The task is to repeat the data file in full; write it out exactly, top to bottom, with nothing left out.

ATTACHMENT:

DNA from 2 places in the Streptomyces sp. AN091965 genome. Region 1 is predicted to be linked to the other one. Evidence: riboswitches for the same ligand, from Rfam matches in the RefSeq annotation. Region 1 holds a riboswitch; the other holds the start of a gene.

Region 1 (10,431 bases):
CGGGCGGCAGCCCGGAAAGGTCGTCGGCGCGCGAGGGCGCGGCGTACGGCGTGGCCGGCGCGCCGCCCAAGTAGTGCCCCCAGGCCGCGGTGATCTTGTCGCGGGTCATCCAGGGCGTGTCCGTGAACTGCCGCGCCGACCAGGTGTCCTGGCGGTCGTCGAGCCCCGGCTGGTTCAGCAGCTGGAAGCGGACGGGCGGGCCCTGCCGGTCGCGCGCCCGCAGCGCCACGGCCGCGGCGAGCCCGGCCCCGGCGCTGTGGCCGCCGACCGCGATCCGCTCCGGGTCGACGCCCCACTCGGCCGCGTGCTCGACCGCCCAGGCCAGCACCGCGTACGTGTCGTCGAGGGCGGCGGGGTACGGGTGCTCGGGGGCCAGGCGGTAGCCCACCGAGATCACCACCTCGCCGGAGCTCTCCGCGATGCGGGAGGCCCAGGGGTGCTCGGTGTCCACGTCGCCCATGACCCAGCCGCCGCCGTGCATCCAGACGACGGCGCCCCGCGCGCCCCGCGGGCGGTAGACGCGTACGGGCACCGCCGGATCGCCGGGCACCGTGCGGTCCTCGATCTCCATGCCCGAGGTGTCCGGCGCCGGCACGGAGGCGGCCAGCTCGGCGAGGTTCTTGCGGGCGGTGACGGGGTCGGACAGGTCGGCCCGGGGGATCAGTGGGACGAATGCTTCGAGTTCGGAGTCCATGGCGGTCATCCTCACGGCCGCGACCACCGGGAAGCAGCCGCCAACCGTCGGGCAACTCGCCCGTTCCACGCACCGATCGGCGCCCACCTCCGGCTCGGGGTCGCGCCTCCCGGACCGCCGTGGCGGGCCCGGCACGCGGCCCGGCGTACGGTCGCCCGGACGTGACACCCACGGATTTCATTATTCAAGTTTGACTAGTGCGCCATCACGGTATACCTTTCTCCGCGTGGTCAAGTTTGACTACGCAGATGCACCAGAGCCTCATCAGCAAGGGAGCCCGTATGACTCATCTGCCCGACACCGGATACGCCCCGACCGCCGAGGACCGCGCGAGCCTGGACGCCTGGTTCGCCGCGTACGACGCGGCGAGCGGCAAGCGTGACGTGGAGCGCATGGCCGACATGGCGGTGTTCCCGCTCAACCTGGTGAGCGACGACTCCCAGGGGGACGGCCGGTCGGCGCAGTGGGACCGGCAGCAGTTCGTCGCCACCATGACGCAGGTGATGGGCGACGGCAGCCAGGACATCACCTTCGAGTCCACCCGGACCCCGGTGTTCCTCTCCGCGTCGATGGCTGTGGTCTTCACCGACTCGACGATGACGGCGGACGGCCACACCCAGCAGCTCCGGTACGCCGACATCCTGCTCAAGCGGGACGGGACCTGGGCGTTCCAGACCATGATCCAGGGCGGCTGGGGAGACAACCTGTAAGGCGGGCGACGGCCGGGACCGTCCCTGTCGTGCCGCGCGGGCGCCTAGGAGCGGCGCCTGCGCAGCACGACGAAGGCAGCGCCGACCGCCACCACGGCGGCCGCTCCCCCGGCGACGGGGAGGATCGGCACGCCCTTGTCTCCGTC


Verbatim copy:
DNA from 2 places in the Streptomyces sp. AN091965 genome. Region 1 is predicted to be linked to the other one. Evidence: riboswitches for the same ligand, from Rfam matches in the RefSeq annotation. Region 1 holds a riboswitch; the other holds the start of a gene.

Region 1 (10,431 bases):
CGGGCGGCAGCCCGGAAAGGTCGTCGGCGCGCGAGGGCGCGGCGTACGGCGTGGCCGGCGCGCCGCCCAAGTAGTGCCCCCAGGCCGCGGTGATCTTGTCGCGGGTCATCCAGGGCGTGTCCGTGAACTGCCGCGCCGACCAGGTGTCCTGGCGGTCGTCGAGCCCCGGCTGGTTCAGCAGCTGGAAGCGGACGGGCGGGCCCTGCCGGTCGCGCGCCCGCAGCGCCACGGCCGCGGCGAGCCCGGCCCCGGCGCTGTGGCCGCCGACCGCGATCCGCTCCGGGTCGACGCCCCACTCGGCCGCGTGCTCGACCGCCCAGGCCAGCACCGCGTACGTGTCGTCGAGGGCGGCGGGGTACGGGTGCTCGGGGGCCAGGCGGTAGCCCACCGAGATCACCACCTCGCCGGAGCTCTCCGCGATGCGGGAGGCCCAGGGGTGCTCGGTGTCCACGTCGCCCATGACCCAGCCGCCGCCGTGCATCCAGACGACGGCGCCCCGCGCGCCCCGCGGGCGGTAGACGCGTACGGGCACCGCCGGATCGCCGGGCACCGTGCGGTCCTCGATCTCCATGCCCGAGGTGTCCGGCGCCGGCACGGAGGCGGCCAGCTCGGCGAGGTTCTTGCGGGCGGTGACGGGGTCGGACAGGTCGGCCCGGGGGATCAGTGGGACGAATGCTTCGAGTTCGGAGTCCATGGCGGTCATCCTCACGGCCGCGACCACCGGGAAGCAGCCGCCAACCGTCGGGCAACTCGCCCGTTCCACGCACCGATCGGCGCCCACCTCCGGCTCGGGGTCGCGCCTCCCGGACCGCCGTGGCGGGCCCGGCACGCGGCCCGGCGTACGGTCGCCCGGACGTGACACCCACGGATTTCATTATTCAAGTTTGACTAGTGCGCCATCACGGTATACCTTTCTCCGCGTGGTCAAGTTTGACTACGCAGATGCACCAGAGCCTCATCAGCAAGGGAGCCCGTATGACTCATCTGCCCGACACCGGATACGCCCCGACCGCCGAGGACCGCGCGAGCCTGGACGCCTGGTTCGCCGCGTACGACGCGGCGAGCGGCAAGCGTGACGTGGAGCGCATGGCCGACATGGCGGTGTTCCCGCTCAACCTGGTGAGCGACGACTCCCAGGGGGACGGCCGGTCGGCGCAGTGGGACCGGCAGCAGTTCGTCGCCACCATGACGCAGGTGATGGGCGACGGCAGCCAGGACATCACCTTCGAGTCCACCCGGACCCCGGTGTTCCTCTCCGCGTCGATGGCTGTGGTCTTCACCGACTCGACGATGACGGCGGACGGCCACACCCAGCAGCTCCGGTACGCCGACATCCTGCTCAAGCGGGACGGGACCTGGGCGTTCCAGACCATGATCCAGGGCGGCTGGGGAGACAACCTGTAAGGCGGGCGACGGCCGGGACCGTCCCTGTCGTGCCGCGCGGGCGCCTAGGAGCGGCGCCTGCGCAGCACGACGAAGGCAGCGCCGACCGCCACCACGGCGGCCGCTCCCCCGGCGACGGGGAGGATCGGCACGCCCTTGTCTCCGTC